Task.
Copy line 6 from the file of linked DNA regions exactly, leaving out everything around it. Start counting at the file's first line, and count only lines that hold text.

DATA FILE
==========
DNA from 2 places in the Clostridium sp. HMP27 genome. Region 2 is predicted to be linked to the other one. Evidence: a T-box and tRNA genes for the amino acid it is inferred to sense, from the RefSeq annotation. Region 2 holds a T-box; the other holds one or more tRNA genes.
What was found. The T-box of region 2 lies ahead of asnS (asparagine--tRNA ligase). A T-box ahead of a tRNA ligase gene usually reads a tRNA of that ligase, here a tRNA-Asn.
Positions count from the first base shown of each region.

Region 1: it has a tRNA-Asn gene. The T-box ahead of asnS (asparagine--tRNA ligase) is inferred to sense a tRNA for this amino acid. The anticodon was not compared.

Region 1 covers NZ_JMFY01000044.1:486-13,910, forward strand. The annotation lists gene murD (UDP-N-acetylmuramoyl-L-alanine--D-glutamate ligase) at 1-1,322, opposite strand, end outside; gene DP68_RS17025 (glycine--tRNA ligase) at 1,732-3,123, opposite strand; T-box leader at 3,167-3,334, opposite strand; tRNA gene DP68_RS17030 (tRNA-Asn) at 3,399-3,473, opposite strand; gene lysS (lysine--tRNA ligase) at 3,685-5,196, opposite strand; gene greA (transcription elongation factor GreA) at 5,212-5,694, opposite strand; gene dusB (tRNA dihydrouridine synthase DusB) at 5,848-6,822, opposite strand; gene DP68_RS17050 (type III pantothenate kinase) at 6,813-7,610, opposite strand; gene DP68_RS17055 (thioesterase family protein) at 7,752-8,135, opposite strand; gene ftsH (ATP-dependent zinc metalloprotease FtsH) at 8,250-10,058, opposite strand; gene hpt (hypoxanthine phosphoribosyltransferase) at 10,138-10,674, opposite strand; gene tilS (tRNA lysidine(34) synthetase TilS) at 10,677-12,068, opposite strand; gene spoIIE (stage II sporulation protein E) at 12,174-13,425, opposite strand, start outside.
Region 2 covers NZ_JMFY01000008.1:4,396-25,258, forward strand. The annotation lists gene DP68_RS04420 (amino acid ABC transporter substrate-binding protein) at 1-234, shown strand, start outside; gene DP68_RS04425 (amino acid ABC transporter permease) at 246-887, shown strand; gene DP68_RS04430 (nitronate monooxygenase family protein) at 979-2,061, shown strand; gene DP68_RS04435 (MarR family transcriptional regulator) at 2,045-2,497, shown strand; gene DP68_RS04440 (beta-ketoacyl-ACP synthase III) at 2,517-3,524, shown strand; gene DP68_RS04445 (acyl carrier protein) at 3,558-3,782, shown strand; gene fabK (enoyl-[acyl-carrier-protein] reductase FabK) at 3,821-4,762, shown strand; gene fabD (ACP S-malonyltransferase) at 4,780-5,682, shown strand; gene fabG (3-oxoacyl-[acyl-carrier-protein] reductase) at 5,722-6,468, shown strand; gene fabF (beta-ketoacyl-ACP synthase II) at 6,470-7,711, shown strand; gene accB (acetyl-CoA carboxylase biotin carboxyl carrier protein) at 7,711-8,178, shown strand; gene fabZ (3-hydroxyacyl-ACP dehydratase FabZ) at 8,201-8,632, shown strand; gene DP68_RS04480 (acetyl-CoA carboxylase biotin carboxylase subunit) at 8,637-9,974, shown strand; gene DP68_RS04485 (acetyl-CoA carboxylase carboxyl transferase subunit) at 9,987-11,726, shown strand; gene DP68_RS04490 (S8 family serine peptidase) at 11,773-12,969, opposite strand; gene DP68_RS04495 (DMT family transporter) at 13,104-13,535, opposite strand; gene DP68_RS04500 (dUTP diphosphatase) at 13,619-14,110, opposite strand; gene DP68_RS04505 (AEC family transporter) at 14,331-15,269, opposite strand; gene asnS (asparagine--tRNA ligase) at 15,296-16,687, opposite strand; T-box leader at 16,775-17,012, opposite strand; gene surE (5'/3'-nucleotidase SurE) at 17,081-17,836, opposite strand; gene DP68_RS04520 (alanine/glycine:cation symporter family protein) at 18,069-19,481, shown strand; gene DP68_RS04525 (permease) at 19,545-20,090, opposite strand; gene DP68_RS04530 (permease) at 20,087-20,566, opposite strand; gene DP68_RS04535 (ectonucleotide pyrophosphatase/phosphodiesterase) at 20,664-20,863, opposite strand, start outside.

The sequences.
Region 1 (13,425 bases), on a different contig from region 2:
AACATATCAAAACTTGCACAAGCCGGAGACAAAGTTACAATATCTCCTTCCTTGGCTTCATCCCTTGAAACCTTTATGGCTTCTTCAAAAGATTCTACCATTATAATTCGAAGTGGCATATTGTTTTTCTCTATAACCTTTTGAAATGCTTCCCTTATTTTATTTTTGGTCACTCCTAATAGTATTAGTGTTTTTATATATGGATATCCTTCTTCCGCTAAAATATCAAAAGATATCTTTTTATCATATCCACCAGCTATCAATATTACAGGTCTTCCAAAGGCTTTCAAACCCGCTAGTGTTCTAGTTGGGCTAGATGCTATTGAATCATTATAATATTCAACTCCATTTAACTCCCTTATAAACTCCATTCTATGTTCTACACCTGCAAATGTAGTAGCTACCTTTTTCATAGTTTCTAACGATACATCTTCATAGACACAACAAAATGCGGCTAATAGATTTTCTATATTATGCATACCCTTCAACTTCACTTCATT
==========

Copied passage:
Region 2 covers NZ_JMFY01000008.1:4,396-25,258, forward strand. The annotation lists gene DP68_RS04420 (amino acid ABC transporter substrate-binding protein) at 1-234, shown strand, start outside; gene DP68_RS04425 (amino acid ABC transporter permease) at 246-887, shown strand; gene DP68_RS04430 (nitronate monooxygenase family protein) at 979-2,061, shown strand; gene DP68_RS04435 (MarR family transcriptional regulator) at 2,045-2,497, shown strand; gene DP68_RS04440 (beta-ketoacyl-ACP synthase III) at 2,517-3,524, shown strand; gene DP68_RS04445 (acyl carrier protein) at 3,558-3,782, shown strand; gene fabK (enoyl-[acyl-carrier-protein] reductase FabK) at 3,821-4,762, shown strand; gene fabD (ACP S-malonyltransferase) at 4,780-5,682, shown strand; gene fabG (3-oxoacyl-[acyl-carrier-protein] reductase) at 5,722-6,468, shown strand; gene fabF (beta-ketoacyl-ACP synthase II) at 6,470-7,711, shown strand; gene accB (acetyl-CoA carboxylase biotin carboxyl carrier protein) at 7,711-8,178, shown strand; gene fabZ (3-hydroxyacyl-ACP dehydratase FabZ) at 8,201-8,632, shown strand; gene DP68_RS04480 (acetyl-CoA carboxylase biotin carboxylase subunit) at 8,637-9,974, shown strand; gene DP68_RS04485 (acetyl-CoA carboxylase carboxyl transferase subunit) at 9,987-11,726, shown strand; gene DP68_RS04490 (S8 family serine peptidase) at 11,773-12,969, opposite strand; gene DP68_RS04495 (DMT family transporter) at 13,104-13,535, opposite strand; gene DP68_RS04500 (dUTP diphosphatase) at 13,619-14,110, opposite strand; gene DP68_RS04505 (AEC family transporter) at 14,331-15,269, opposite strand; gene asnS (asparagine--tRNA ligase) at 15,296-16,687, opposite strand; T-box leader at 16,775-17,012, opposite strand; gene surE (5'/3'-nucleotidase SurE) at 17,081-17,836, opposite strand; gene DP68_RS04520 (alanine/glycine:cation symporter family protein) at 18,069-19,481, shown strand; gene DP68_RS04525 (permease) at 19,545-20,090, opposite strand; gene DP68_RS04530 (permease) at 20,087-20,566, opposite strand; gene DP68_RS04535 (ectonucleotide pyrophosphatase/phosphodiesterase) at 20,664-20,863, opposite strand, start outside.